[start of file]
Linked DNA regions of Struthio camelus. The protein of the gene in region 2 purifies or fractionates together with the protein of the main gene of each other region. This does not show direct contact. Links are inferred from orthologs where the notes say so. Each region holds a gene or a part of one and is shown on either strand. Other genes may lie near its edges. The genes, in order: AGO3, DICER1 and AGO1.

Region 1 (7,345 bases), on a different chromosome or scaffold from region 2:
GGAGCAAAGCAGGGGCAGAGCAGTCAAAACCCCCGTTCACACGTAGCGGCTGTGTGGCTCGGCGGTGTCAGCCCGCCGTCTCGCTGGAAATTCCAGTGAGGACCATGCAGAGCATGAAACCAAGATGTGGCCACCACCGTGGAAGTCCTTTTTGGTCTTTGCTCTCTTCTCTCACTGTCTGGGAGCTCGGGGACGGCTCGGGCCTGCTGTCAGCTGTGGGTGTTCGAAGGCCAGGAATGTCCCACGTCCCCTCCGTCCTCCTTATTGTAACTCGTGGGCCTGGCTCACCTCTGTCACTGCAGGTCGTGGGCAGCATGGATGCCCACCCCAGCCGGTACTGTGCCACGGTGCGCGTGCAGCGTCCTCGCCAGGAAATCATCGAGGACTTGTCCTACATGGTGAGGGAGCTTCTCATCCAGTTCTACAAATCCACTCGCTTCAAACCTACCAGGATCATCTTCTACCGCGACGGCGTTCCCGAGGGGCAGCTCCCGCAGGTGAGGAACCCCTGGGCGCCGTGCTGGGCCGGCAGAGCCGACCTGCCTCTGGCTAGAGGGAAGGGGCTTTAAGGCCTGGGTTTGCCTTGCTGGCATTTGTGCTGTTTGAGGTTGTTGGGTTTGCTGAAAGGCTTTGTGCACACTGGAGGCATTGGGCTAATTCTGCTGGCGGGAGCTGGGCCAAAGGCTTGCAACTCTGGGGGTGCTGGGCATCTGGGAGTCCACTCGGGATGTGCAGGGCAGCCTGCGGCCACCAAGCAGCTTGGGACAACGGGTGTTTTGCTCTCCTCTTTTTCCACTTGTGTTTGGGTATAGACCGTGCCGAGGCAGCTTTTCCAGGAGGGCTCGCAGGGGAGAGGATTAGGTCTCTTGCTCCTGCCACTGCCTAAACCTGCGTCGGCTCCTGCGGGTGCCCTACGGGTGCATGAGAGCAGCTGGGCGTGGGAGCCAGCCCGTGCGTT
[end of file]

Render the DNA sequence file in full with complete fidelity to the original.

Linked DNA regions of Struthio camelus. The protein of the gene in region 2 purifies or fractionates together with the protein of the main gene of each other region. This does not show direct contact. Links are inferred from orthologs where the notes say so. Each region holds a gene or a part of one and is shown on either strand. Other genes may lie near its edges. The genes, in order: AGO3, DICER1 and AGO1.

Region 1 (7,345 bases), on a different chromosome or scaffold from region 2:
GGAGCAAAGCAGGGGCAGAGCAGTCAAAACCCCCGTTCACACGTAGCGGCTGTGTGGCTCGGCGGTGTCAGCCCGCCGTCTCGCTGGAAATTCCAGTGAGGACCATGCAGAGCATGAAACCAAGATGTGGCCACCACCGTGGAAGTCCTTTTTGGTCTTTGCTCTCTTCTCTCACTGTCTGGGAGCTCGGGGACGGCTCGGGCCTGCTGTCAGCTGTGGGTGTTCGAAGGCCAGGAATGTCCCACGTCCCCTCCGTCCTCCTTATTGTAACTCGTGGGCCTGGCTCACCTCTGTCACTGCAGGTCGTGGGCAGCATGGATGCCCACCCCAGCCGGTACTGTGCCACGGTGCGCGTGCAGCGTCCTCGCCAGGAAATCATCGAGGACTTGTCCTACATGGTGAGGGAGCTTCTCATCCAGTTCTACAAATCCACTCGCTTCAAACCTACCAGGATCATCTTCTACCGCGACGGCGTTCCCGAGGGGCAGCTCCCGCAGGTGAGGAACCCCTGGGCGCCGTGCTGGGCCGGCAGAGCCGACCTGCCTCTGGCTAGAGGGAAGGGGCTTTAAGGCCTGGGTTTGCCTTGCTGGCATTTGTGCTGTTTGAGGTTGTTGGGTTTGCTGAAAGGCTTTGTGCACACTGGAGGCATTGGGCTAATTCTGCTGGCGGGAGCTGGGCCAAAGGCTTGCAACTCTGGGGGTGCTGGGCATCTGGGAGTCCACTCGGGATGTGCAGGGCAGCCTGCGGCCACCAAGCAGCTTGGGACAACGGGTGTTTTGCTCTCCTCTTTTTCCACTTGTGTTTGGGTATAGACCGTGCCGAGGCAGCTTTTCCAGGAGGGCTCGCAGGGGAGAGGATTAGGTCTCTTGCTCCTGCCACTGCCTAAACCTGCGTCGGCTCCTGCGGGTGCCCTACGGGTGCATGAGAGCAGCTGGGCGTGGGAGCCAGCCCGTGCGTT